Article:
Tuesday, 3 February 2009

More on Synthetic Division

I wanted to follow up a few things I didn't make as clear as I might have yesterday; first the question about the leading coefficient, then the extension to dividing by a polynomial of higher than the second degree, and the remark about dividing by "breaking up a cubic"

First the question about the leading coefficient.... It doesn't matter what the leading coefficient of the dividend is, but the leading term of the divisor must have a coefficient of one...That is the same as with dividing by a linear factor...... but you can reduce the problem to an equivalent division by dividing out that coefficient...(wow, that was a mouthful.. so here is an example, using the easier linear factor )
Supppose we wanted to divide 6x2 + 16x + 10 by 3x+5.. We need to turn the 3 in 3x+5 into a one, so we divide to get x+5/3.. but this is like simplifying fractions(think of 6x2 + 16x + 10 as the numerator and 3x+5) as the denomiantor) we have to divide both the top and bottom by three to keep the equality, so we also divide 6x2 + 16x + 10 by three, and our new problem is to divide 2x2 + 16/3 x + 10/3 by x + 5/3

Keep in mind that if there is a remainder, it will not be the same in the simplified problem as in the original.. If we add 6 to the constant term of the previous problem we get 6x2 + 16x + 16 by 3x+5. Eliminating the leading term of the divisor we get 2x2 + 16/3 x + 16/3 by x + 5/3 and now when we do the synthetic division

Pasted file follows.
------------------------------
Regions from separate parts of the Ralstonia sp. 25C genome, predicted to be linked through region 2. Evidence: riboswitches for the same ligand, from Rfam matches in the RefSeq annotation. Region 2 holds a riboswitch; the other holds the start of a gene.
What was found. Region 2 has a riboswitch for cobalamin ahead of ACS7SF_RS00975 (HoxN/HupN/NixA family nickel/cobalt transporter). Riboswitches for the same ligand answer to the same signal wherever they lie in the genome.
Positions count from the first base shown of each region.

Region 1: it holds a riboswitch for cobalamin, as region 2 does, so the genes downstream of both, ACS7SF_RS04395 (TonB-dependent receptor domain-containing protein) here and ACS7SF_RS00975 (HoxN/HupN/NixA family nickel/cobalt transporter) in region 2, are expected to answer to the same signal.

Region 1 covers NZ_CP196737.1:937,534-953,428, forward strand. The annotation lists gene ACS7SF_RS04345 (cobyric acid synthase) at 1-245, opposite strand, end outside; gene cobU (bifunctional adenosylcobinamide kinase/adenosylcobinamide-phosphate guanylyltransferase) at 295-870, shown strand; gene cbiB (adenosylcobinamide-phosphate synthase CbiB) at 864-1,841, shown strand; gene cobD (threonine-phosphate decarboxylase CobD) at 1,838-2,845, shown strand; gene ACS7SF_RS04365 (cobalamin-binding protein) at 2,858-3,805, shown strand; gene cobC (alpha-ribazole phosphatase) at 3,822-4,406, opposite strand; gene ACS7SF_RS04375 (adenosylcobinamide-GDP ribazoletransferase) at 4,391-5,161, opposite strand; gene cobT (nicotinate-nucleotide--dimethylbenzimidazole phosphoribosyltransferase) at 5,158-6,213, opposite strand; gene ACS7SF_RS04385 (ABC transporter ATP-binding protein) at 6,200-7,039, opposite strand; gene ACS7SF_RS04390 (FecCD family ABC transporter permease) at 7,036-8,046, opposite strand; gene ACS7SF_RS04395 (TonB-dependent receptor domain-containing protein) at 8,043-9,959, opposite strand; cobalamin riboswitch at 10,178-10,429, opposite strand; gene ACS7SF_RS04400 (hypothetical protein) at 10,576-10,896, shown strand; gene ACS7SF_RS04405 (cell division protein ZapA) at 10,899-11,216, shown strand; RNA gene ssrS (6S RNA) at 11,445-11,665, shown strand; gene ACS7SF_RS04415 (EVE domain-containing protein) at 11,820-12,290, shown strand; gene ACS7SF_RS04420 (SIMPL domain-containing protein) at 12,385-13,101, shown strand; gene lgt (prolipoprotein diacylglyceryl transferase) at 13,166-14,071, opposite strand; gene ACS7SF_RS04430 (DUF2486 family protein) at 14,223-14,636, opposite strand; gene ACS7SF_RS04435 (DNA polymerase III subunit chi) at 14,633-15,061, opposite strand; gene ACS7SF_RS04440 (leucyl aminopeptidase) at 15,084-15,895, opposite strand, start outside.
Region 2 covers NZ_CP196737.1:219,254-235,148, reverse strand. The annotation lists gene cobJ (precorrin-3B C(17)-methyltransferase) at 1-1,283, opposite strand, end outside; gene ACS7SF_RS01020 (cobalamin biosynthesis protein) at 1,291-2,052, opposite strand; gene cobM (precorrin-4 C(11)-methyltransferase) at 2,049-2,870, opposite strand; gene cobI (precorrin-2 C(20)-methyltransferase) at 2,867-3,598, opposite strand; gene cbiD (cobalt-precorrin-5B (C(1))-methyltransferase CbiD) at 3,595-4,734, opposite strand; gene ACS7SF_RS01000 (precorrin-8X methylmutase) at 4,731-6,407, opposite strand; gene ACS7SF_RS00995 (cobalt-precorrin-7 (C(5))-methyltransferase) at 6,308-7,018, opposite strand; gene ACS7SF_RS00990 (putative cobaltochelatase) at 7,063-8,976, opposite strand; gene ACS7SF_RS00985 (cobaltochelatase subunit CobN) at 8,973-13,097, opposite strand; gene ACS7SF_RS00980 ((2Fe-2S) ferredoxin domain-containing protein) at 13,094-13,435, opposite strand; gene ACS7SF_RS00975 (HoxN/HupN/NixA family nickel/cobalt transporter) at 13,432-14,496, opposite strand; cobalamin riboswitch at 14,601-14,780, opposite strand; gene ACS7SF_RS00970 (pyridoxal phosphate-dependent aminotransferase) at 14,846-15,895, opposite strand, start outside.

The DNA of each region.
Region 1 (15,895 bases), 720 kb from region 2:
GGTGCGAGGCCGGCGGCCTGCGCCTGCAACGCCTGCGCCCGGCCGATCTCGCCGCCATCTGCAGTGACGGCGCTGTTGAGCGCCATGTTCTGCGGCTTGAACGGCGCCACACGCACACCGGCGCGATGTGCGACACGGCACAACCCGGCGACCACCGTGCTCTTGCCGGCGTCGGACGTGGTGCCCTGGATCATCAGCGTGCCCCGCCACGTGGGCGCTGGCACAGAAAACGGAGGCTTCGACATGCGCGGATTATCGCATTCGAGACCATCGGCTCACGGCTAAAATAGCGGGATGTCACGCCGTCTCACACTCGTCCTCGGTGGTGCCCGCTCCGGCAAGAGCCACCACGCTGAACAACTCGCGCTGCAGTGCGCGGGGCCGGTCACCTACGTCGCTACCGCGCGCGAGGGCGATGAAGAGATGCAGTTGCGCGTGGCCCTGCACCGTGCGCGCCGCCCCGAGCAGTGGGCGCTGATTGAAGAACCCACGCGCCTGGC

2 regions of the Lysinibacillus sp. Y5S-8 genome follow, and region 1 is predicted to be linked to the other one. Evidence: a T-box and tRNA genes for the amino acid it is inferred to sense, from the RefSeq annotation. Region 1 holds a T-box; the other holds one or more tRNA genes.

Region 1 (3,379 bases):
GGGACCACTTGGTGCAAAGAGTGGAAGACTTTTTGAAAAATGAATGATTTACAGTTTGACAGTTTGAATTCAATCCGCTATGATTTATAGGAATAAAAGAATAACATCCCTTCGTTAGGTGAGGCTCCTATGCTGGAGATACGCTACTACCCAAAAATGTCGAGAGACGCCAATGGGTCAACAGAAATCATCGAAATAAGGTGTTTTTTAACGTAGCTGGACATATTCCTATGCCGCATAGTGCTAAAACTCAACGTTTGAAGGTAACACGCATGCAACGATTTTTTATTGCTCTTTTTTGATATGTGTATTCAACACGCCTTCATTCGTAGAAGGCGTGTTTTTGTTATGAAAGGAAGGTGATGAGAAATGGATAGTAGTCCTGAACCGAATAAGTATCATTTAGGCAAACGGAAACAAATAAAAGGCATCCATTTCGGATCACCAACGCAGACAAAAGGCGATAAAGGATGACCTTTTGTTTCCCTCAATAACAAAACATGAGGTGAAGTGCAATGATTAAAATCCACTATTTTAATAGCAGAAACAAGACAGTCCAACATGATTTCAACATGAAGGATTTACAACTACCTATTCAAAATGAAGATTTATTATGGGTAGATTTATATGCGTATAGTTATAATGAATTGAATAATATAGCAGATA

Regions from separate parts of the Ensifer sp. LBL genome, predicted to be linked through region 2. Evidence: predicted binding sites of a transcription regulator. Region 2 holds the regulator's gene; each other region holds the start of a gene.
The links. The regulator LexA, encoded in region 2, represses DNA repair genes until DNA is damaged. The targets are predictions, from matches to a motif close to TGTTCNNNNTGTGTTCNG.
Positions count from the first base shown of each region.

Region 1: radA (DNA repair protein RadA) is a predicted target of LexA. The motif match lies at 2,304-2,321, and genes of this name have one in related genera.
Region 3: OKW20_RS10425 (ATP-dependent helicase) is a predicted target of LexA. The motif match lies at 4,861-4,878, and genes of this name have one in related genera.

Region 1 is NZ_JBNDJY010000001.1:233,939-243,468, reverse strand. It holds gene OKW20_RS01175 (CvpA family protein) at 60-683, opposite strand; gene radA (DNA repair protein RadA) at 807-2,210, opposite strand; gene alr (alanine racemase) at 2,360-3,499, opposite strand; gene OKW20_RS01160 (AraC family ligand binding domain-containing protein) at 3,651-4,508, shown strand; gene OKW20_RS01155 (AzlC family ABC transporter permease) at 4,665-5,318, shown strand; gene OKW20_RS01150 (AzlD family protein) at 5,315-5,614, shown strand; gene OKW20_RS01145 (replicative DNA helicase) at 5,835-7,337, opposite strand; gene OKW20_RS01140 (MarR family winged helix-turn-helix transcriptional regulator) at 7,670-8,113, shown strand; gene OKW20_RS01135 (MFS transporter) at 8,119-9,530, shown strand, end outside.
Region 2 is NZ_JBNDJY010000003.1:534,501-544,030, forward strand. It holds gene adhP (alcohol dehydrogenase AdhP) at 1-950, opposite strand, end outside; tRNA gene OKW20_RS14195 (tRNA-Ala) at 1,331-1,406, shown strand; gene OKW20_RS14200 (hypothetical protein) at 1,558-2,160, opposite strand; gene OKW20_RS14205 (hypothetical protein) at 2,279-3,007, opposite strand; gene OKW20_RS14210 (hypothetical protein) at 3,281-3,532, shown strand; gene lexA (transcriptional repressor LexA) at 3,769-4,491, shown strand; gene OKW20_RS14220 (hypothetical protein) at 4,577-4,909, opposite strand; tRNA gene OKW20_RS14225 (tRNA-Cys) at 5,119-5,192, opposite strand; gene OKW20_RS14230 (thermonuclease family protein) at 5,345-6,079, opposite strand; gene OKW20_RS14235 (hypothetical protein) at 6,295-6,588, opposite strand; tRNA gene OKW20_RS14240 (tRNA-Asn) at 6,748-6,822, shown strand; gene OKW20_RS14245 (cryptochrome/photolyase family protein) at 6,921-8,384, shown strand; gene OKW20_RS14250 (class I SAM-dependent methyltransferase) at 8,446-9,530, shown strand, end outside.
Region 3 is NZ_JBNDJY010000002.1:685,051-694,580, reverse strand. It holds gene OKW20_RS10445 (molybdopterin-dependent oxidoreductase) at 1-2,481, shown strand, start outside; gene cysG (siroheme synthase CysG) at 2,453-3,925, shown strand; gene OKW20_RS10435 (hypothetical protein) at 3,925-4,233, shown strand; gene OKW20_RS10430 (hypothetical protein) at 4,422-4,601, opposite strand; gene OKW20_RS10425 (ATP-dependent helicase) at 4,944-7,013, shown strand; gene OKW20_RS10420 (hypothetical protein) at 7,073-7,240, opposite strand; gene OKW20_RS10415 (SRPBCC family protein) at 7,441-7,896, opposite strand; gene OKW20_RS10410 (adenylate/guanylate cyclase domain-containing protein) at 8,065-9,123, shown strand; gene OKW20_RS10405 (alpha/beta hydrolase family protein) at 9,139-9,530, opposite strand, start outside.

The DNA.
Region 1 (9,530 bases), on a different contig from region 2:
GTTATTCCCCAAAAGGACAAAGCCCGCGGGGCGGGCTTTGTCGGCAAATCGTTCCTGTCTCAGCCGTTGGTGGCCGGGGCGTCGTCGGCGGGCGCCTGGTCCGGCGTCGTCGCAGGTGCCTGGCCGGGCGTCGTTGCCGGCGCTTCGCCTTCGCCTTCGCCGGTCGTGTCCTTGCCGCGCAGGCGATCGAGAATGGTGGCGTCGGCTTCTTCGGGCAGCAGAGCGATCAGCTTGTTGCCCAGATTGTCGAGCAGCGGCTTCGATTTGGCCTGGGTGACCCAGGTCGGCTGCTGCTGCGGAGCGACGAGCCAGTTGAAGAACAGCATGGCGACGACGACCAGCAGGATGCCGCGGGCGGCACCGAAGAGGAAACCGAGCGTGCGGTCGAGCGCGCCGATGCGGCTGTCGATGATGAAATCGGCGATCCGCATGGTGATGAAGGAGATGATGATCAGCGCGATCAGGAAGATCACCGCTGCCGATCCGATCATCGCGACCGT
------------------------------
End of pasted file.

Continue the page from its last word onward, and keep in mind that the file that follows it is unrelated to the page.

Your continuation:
we get a remainder of 2, instead of six.... ahhh, but we divided both terms by three, so our true remainder is 3x2=6...Keep in mind that one of the things synthetic division does is give us f(2) for a function (the dividend) of x.. If we divide f(x) by three, the value at any point (and hence the remainder on division) is going to be 1/3 of what it would have been otherwise.

And now... the higher degree issue, which seems to work out quite nicely... If we wanted to divide by a cubic we just add three lines, and continue to move the products over one column.. Here is an example dividing x5+ 6x4+4x3-39x2-122x-120 by the cubic x3+3x2-10x-24... note that we still take the negative of each coefficient of the divisor.

As we continue we see that the quotient is x2+3x+5 with no remainder...

Finally for the cryptic remark about "breaking up a cubic"... In the last problem, if we had wanted to, and if we recognized that x3+3x2-10x-24 could be factored into (x-3)(x2+6x+8), we could have done the last problem in steps. If we divide by one factor and then by the other, we will stil get the same result (although there is still need to pay special attention to remainders). In arithmetic we can divide 24 by 6, or we can divide it by 3, then divide the answer by 2... In the same way we can do the synthetic division in two steps.. I decided (no special reason.. ) to divide by the linear term first.. then the quadratic, as shown here.
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